I get the perverse logic, I do. And it might’ve been one thing if they were any other recurring characters or dramatic guest stars. But the Lone Gunmen were such a sweet presence. They were like the lovable Lost Boys to Mulder’s Peter Pan. This is a fictional slaughter of the innocents.

Then having it happen as almost the coup de grace to a season full of disappointments… But I have to admit that, in some ways, it made the end of the series go down easier. How can the X-Files world keep spinning without the Gunmen? Yes, it is that serious.

The Lone Gunmen were also indispensably useful. I couldn’t imagine Mulder and Scully successfully countering government conspiracies and alien colonization without their hacking skills, especially now that Mulder’s out of the F.B.I.. Everyone needs a techno geek they can trust.

That’s how central to the story they had become that it was hard to imagine the action going forward without them involved in some aspect of it. I mean, what’s next? Skinner goes down swingin’? God forbid!!

Oh, X-Files. Everyone’s in agreement – It’s time to pack it in and call it a day. What is it called when you’ve passed jumping the shark? Hopping the whale? Skipping the giant squid?


You know what really kills me? Mulder wasn’t there. Scully and Skinner were barely there. (Though I understand there were scheduling issues so I’m giving everyone an emotional pass.)

You know what else kills me? The Gunmen knew what they were about to do. Why didn’t they run?? Someone, dive for it! Something!!!

There must be something really special about these guys that all these years later and I’m still yelling at my television screen. Or…. there’s something really “special” about me. Either way, I’m okay with that.

If they were going to take them out, I am glad that they died heroes. In the end, the Gunmen didn’t mess up at all. They kept Yves from killing the wrong man, for one. And if she had killed the wrong man, John Gillnitz would’ve been able to kill thousands of people without suspicion, for two.

Ah, John Gillnitz, our villain who symbolically dies along with the Gunman… just like our real life villains, the John Gillnitz trio who killed them. Those are the real Lone Gunmen, who despite my ravings I appreciate dearly. (The bitterness is real, it’s just compartmentalized.) And, hey, word on the street is that the Lone Gunmen are back from the dead in some capacity or other. Maybe one of these days John Gillnitz will resurrect too.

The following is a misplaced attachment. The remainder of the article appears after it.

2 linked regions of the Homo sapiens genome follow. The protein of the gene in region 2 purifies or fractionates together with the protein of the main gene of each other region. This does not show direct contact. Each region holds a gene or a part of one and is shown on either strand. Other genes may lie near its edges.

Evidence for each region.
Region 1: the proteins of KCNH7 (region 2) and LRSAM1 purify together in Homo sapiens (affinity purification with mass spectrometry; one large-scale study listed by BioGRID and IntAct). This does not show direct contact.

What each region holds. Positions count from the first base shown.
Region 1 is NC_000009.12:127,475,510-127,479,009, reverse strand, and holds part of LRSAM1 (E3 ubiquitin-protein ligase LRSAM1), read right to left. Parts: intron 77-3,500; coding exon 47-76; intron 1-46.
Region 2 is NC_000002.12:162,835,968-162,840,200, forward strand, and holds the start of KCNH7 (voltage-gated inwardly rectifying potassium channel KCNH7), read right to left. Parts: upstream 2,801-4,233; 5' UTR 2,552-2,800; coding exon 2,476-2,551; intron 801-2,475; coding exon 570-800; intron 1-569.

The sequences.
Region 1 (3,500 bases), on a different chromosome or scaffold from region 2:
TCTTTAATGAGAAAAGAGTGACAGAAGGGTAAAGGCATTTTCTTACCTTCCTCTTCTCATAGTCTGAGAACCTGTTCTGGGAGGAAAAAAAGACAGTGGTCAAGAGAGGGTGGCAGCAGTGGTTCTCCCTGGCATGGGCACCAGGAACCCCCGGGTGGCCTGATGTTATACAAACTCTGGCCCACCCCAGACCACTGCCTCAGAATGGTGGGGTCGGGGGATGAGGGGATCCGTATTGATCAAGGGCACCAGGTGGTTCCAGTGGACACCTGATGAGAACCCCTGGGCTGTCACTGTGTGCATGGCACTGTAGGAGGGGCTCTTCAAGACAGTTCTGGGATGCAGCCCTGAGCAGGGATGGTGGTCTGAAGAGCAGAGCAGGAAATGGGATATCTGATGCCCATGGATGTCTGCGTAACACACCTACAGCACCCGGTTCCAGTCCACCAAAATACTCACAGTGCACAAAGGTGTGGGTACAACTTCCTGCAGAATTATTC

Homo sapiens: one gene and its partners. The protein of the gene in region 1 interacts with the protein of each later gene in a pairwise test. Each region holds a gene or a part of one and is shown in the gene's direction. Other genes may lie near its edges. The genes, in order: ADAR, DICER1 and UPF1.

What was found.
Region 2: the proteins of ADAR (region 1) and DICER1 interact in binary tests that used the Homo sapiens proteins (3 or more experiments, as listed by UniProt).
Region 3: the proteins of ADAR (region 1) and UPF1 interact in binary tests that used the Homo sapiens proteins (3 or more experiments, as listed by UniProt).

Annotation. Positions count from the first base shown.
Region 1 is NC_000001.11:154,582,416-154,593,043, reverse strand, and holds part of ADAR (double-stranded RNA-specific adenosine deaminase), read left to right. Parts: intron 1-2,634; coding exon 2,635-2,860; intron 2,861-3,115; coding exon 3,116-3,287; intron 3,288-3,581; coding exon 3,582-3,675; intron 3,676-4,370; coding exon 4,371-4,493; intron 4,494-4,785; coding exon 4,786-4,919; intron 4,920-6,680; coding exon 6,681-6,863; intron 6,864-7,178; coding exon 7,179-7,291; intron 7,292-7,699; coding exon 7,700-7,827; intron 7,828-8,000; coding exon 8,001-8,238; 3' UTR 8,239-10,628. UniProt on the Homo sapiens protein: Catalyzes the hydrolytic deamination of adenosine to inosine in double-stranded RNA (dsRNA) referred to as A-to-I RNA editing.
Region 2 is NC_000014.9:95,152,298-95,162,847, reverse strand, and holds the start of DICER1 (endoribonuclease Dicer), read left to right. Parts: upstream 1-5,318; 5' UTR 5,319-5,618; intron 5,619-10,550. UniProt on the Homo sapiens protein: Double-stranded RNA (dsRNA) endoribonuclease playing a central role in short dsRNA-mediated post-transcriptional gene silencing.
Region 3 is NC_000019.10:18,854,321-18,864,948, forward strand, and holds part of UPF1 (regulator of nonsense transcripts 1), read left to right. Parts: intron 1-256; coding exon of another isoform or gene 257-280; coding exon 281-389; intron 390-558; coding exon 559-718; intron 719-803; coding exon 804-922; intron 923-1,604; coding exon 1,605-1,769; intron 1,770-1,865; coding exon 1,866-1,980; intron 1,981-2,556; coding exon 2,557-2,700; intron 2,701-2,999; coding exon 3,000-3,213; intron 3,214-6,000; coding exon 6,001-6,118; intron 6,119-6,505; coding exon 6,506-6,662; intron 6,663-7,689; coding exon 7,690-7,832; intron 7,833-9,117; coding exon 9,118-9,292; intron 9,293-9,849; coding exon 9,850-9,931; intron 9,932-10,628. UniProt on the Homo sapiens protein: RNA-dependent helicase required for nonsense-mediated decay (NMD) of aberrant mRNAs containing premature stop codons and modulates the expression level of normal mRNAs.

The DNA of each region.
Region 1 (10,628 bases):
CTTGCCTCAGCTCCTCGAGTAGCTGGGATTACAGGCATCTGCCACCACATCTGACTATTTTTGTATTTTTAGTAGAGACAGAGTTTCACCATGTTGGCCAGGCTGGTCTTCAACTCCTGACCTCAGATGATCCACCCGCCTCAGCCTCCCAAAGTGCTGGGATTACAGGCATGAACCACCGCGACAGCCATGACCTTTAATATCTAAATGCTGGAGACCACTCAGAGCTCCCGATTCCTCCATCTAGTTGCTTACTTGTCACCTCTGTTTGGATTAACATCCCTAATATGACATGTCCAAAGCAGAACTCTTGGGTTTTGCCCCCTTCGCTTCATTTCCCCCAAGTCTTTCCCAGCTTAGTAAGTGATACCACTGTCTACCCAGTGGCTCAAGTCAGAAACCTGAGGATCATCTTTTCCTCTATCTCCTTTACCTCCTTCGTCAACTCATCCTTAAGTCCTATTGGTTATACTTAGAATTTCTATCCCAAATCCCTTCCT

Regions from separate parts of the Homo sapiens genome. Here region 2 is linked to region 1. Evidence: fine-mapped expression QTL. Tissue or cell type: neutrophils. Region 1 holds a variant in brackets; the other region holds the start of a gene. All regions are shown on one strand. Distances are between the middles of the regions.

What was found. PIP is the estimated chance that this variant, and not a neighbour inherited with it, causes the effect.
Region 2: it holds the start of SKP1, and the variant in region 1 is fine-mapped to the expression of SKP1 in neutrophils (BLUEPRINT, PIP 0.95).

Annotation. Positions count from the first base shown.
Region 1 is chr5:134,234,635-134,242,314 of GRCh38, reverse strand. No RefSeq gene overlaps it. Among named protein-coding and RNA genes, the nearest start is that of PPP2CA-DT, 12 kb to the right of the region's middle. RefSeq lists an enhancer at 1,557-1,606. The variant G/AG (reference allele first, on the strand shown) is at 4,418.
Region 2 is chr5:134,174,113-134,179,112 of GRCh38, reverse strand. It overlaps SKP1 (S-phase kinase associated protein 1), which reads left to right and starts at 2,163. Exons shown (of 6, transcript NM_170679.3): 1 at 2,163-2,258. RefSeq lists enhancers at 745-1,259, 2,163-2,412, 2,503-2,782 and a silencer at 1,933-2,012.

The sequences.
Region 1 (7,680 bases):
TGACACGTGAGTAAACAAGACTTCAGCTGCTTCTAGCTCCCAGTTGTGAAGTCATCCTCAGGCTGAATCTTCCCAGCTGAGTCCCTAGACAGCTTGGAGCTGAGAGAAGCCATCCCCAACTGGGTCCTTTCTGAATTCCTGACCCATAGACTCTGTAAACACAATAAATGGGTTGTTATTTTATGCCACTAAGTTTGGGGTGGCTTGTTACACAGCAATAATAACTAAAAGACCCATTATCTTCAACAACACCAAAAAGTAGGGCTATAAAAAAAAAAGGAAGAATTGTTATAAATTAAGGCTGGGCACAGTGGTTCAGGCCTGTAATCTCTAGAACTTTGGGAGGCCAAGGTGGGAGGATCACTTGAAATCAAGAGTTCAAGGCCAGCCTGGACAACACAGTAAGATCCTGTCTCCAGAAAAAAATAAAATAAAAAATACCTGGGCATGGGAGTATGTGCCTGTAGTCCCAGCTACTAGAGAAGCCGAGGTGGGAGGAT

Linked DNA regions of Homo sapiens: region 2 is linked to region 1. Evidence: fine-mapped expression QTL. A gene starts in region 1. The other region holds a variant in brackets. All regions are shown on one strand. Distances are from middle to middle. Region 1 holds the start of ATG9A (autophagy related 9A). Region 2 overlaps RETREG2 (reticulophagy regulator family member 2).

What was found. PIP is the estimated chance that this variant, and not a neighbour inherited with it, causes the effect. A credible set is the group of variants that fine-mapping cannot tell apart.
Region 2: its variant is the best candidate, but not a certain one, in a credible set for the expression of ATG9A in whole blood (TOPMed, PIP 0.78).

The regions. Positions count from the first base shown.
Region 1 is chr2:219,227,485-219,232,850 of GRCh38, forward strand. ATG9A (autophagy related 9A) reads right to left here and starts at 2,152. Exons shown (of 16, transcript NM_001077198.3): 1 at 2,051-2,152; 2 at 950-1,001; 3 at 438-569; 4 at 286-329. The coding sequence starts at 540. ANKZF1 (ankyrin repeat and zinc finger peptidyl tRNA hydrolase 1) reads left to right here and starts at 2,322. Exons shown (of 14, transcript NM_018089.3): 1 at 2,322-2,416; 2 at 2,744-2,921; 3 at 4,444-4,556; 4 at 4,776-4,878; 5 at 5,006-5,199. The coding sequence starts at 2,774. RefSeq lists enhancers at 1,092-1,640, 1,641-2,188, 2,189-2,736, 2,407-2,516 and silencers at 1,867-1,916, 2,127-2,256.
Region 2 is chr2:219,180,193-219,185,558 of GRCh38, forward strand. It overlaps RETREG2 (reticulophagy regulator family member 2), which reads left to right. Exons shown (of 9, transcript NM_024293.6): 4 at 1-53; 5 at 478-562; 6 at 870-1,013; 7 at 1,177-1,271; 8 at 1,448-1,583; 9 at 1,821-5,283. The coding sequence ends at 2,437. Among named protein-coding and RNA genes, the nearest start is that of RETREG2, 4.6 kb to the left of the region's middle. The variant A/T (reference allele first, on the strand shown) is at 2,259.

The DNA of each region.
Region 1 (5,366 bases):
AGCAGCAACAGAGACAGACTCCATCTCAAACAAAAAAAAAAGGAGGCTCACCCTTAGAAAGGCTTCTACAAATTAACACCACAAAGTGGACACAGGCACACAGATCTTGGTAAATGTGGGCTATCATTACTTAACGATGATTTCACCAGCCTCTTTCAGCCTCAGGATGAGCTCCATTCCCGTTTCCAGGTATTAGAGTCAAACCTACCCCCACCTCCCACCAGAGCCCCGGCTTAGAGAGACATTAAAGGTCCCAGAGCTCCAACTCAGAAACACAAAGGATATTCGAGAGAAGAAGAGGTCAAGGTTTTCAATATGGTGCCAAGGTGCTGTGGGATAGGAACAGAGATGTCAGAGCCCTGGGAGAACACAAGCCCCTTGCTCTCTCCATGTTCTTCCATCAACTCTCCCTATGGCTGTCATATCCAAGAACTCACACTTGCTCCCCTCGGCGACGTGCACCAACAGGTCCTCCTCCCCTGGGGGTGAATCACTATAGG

Vaya con Dios, amigos… And welcome back.


Kung Fu:

So I take it Morris Fletcher and his wife broke up for good.

Oh, that’s right. Despite having read every X-File, Doggett wouldn’t have known about the “Dreamland” events since time reversed like it never happened.

I love the name Lois.

Teletubbies = Mind control

Please note that Vince Gilligan was the lone hold out against killing the Gunmen.

The actor who plays Dr. Houghton was also “Cobra” in “En Ami” (7×15).

That death scene – Is the space really airtight if they can hear each other?

All I want, all I want in life right now is a t-shirt that says:  “Langly Lives!”

Best Quotes:

Morris: Let me give you a hint. I used to work at Groom Lake, Nevada. Area 51? I was a man in black. “The” Men in Black. What you’ve never heard of us?

Doggett: I saw the movie.

Morris: Yeah, well… there were a lot of technical inaccuracies in that thing. Anyway, I’m ready to make a deal.

Doggett: What deal would that be?

Morris: The one that saves my furry pink ass.


Morris: This is pointless. These three monkeys couldn’t find stink in an outhouse.


Morris: Agents, I’m tellin’ ya, you don’t want these three involved. I mean, they don’t even have their ridiculous tinker toy gizmos. This place is like “How The Grinch Stole Radio Shack.”


13 responses to “Jump the Shark 9×15: Guys like that, they live forever.

  1. Pingback: William 9×17: You say it as if you have a choice. | Musings of an X-Phile

  2. I hate that they had to die. This was another episode I was dreading. The other being the lovely episode following this one. These two back to back are like a one-two punch in the gut.

    I will say that I never watched The Lone Gunmen show, so I didn’t have quite the connection to the other characters (aside from Morris). But I still managed to appreciate the story. I, too, hate that Mulder wasn’t there and Scully wasn’t really involved in the story. At least Scully was present at the funeral and got the last word of the episode…but still. To me they were Mulder and Scully’s compadres and it felt strange to not have them there at the end.

    I also wish they at least tried to run for the door. I can’t believe that to make the episode interesting enough to get made they had to die. Networks are evil sometimes (i.e. most of the time). And how were any of them to know that the x files would never come back. With that mentality, they should have just killed Mulder and Scully, too! Ugh…well, anyway, off to watch “William”. I need to end this night with a bang…

    • That’s just how I kept thinking of these two myself, as a one-two punch. It’s absolutely brutal. But, ironically, they almost make you eager for the show to hurry up and end.